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The Fundamental Determinants of Credit Default Risk for European Large Complex Financial Institutions

  • Jiri Podpiera
  • Inci Ötker

This paper attempts to identify the fundamental variables that drive the credit default swaps during the initial phase of distress in selected European Large Complex Financial Institutions (LCFIs). It uses yearly data over 2004 - 08 for 29 European LCFIs. The results from a dynamic panel data estimator show that LCFIs’ business models, earnings potential, and economic uncertainty (represented by market expectations about the future risks of a particular LCFI and market views on prospects for economic growth) are among the most significant determinants of credit risk. The findings of the paper are broadly consistent with those of the literature on bank failure, where the determinants of the latter include the entire CAMELS structure - that is, Capital Adequacy, Asset Quality, Management Quality, Earnings Potential, Liquidity, and Sensitivity to Market Risk. By establishing a link between the financial and market fundamentals of LCFIs and their CDS spreads, the paper offers a potential tool for fundamentals-based vulnerability and early warning system for LCFIs.

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Paper provided by International Monetary Fund in its series IMF Working Papers with number 10/153.

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Length: 31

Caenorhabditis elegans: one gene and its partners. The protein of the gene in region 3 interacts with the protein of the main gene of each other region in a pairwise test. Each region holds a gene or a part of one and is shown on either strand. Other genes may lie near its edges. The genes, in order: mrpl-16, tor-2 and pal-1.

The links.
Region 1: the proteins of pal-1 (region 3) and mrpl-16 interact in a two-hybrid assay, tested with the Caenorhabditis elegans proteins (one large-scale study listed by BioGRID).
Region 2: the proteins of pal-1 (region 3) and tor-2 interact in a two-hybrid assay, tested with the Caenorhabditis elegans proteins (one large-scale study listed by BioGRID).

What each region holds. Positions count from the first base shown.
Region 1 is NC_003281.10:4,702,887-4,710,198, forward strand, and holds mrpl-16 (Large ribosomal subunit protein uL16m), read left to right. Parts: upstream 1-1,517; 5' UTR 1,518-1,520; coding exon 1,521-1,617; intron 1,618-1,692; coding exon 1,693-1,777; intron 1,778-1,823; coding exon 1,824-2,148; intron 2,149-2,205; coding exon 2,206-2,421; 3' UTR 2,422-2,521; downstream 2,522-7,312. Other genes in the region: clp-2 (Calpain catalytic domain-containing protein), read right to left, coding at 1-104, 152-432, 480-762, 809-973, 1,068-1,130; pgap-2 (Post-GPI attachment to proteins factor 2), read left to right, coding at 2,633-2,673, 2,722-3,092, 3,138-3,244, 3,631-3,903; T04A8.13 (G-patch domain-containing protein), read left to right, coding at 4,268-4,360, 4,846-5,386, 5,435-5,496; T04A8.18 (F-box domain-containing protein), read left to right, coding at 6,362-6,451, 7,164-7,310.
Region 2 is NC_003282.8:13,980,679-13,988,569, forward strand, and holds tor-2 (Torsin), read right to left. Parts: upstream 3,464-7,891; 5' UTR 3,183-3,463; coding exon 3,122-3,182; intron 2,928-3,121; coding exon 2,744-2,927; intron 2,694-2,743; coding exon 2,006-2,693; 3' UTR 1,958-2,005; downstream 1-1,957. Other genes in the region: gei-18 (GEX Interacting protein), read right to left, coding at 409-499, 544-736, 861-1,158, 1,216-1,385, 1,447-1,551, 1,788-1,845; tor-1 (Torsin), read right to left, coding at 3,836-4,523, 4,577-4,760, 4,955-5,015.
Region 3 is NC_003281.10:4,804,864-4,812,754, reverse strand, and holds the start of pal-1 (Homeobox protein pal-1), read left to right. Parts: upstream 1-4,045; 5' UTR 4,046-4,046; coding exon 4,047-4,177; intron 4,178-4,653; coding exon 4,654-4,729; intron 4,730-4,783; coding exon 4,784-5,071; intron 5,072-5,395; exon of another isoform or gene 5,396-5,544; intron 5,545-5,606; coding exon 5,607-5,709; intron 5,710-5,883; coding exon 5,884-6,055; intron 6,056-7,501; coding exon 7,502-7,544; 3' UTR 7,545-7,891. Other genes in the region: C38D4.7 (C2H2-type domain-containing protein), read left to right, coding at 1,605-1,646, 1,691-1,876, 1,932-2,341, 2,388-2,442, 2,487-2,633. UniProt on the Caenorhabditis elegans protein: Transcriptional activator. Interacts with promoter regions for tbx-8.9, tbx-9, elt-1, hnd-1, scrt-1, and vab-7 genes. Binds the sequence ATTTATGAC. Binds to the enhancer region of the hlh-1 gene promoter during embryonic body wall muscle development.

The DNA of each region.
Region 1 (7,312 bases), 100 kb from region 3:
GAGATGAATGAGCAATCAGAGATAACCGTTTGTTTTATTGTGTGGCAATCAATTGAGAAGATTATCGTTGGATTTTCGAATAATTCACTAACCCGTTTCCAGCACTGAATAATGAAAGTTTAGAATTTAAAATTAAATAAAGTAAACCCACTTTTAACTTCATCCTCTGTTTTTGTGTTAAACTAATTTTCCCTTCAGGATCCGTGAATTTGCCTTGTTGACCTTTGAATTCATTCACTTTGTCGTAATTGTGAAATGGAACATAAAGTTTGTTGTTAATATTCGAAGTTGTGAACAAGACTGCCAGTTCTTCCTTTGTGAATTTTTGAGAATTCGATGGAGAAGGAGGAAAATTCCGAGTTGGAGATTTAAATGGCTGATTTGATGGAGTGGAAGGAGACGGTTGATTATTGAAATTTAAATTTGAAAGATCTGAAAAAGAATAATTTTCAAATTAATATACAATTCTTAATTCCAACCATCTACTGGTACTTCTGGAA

Date of creation: 01 Jun 2010
Date of revision:
Handle: RePEc:imf:imfwpa:10/153
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  1. Gregory R. Duffee, 1998. "The Relation Between Treasury Yields and Corporate Bond Yield Spreads," Journal of Finance, American Finance Association, vol. 53(6), pages 2225-2241, December.
  2. Kick, Thomas & Koetter, Michael, 2007. "Slippery slopes of stress: Ordered failure events in German banking," Journal of Financial Stability, Elsevier, vol. 3(2), pages 132-148, July.
  3. Joost Driessen, 2005. "Is Default Event Risk Priced in Corporate Bonds?," Review of Financial Studies, Society for Financial Studies, vol. 18(1), pages 165-195.
  4. Martijn Cremers & Joost Driessen & Pascal Maenhout & David Weinbaum, 2004. "Individual Stock-Option Prices and Credit Spreads," Yale School of Management Working Papers amz2391, Yale School of Management, revised 01 Jan 2005.
  5. James B. Thomson, 2009. "On systemically important financial institutions and progressive systemic mitigation," Policy Discussion Papers, Federal Reserve Bank of Cleveland, issue Aug.
  6. Avramov, Doron & Chordia, Tarun & Jostova, Gergana & Philipov, Alexander, 2009. "Credit ratings and the cross-section of stock returns," Journal of Financial Markets, Elsevier, vol. 12(3), pages 469-499, August.
  7. Roberto Blanco & Simon Brennan & Ian W Marsh, 2004. "An empirical analysis of the dynamic relationship between investment-grade bonds and credit default swaps," Bank of England working papers 211, Bank of England.
  8. Windmeijer, Frank, 2005. "A finite sample correction for the variance of linear efficient two-step GMM estimators," Journal of Econometrics, Elsevier, vol. 126(1), pages 25-51, May.
  9. Fabozzi, Frank J. & Cheng, Xiaolin & Chen, Ren-Raw, 2007. "Exploring the components of credit risk in credit default swaps," Finance Research Letters, Elsevier, vol. 4(1), pages 10-18, March.
  10. Tang, Dragon Yongjun & Yan, Hong, 2010. "Market conditions, default risk and credit spreads," Journal of Banking & Finance, Elsevier, vol. 34(4), pages 743-753, April.
  11. Ericsson, Jan & Jacobs, Kris & Oviedo-Helfenberger, Rodolfo, 2004. "The Determinants of Credit Default Swap Premia," SIFR Research Report Series 32, Institute for Financial Research.
  12. Tigran Poghosyan & Martin Cihák, 2009. "Distress in European Banks; An Analysis Basedon a New Dataset," IMF Working Papers 09/9, International Monetary Fund.
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